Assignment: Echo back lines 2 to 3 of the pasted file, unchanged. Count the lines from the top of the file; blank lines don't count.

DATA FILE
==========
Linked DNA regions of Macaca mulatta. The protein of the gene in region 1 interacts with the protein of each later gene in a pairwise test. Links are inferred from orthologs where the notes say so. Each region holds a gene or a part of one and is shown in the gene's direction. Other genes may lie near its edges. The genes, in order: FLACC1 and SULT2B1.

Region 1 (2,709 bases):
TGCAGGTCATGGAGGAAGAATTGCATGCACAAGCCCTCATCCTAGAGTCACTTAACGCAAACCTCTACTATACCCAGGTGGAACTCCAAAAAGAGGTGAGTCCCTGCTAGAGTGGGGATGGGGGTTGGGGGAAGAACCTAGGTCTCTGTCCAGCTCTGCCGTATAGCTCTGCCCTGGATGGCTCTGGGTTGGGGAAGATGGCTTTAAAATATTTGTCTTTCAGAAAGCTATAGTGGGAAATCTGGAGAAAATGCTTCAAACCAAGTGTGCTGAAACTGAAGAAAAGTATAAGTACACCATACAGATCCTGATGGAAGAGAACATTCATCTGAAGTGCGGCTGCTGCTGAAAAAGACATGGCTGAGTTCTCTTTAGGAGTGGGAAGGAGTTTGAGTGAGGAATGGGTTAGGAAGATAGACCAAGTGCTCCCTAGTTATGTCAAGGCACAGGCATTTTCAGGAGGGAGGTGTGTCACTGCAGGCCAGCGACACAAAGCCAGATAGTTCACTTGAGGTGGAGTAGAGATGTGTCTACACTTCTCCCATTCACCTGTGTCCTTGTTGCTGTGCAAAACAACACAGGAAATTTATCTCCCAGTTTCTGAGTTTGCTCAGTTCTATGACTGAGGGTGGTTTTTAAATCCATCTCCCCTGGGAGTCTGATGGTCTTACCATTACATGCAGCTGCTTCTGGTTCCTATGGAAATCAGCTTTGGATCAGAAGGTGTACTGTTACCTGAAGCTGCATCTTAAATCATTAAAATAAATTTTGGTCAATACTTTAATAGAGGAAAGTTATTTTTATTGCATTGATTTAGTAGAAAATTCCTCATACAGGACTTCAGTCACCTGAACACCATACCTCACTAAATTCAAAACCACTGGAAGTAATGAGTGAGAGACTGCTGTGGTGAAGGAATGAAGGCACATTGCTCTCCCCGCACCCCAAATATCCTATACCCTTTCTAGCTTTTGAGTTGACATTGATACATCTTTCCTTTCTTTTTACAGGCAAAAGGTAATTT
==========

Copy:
Region 1 (2,709 bases):
TGCAGGTCATGGAGGAAGAATTGCATGCACAAGCCCTCATCCTAGAGTCACTTAACGCAAACCTCTACTATACCCAGGTGGAACTCCAAAAAGAGGTGAGTCCCTGCTAGAGTGGGGATGGGGGTTGGGGGAAGAACCTAGGTCTCTGTCCAGCTCTGCCGTATAGCTCTGCCCTGGATGGCTCTGGGTTGGGGAAGATGGCTTTAAAATATTTGTCTTTCAGAAAGCTATAGTGGGAAATCTGGAGAAAATGCTTCAAACCAAGTGTGCTGAAACTGAAGAAAAGTATAAGTACACCATACAGATCCTGATGGAAGAGAACATTCATCTGAAGTGCGGCTGCTGCTGAAAAAGACATGGCTGAGTTCTCTTTAGGAGTGGGAAGGAGTTTGAGTGAGGAATGGGTTAGGAAGATAGACCAAGTGCTCCCTAGTTATGTCAAGGCACAGGCATTTTCAGGAGGGAGGTGTGTCACTGCAGGCCAGCGACACAAAGCCAGATAGTTCACTTGAGGTGGAGTAGAGATGTGTCTACACTTCTCCCATTCACCTGTGTCCTTGTTGCTGTGCAAAACAACACAGGAAATTTATCTCCCAGTTTCTGAGTTTGCTCAGTTCTATGACTGAGGGTGGTTTTTAAATCCATCTCCCCTGGGAGTCTGATGGTCTTACCATTACATGCAGCTGCTTCTGGTTCCTATGGAAATCAGCTTTGGATCAGAAGGTGTACTGTTACCTGAAGCTGCATCTTAAATCATTAAAATAAATTTTGGTCAATACTTTAATAGAGGAAAGTTATTTTTATTGCATTGATTTAGTAGAAAATTCCTCATACAGGACTTCAGTCACCTGAACACCATACCTCACTAAATTCAAAACCACTGGAAGTAATGAGTGAGAGACTGCTGTGGTGAAGGAATGAAGGCACATTGCTCTCCCCGCACCCCAAATATCCTATACCCTTTCTAGCTTTTGAGTTGACATTGATACATCTTTCCTTTCTTTTTACAGGCAAAAGGTAATTT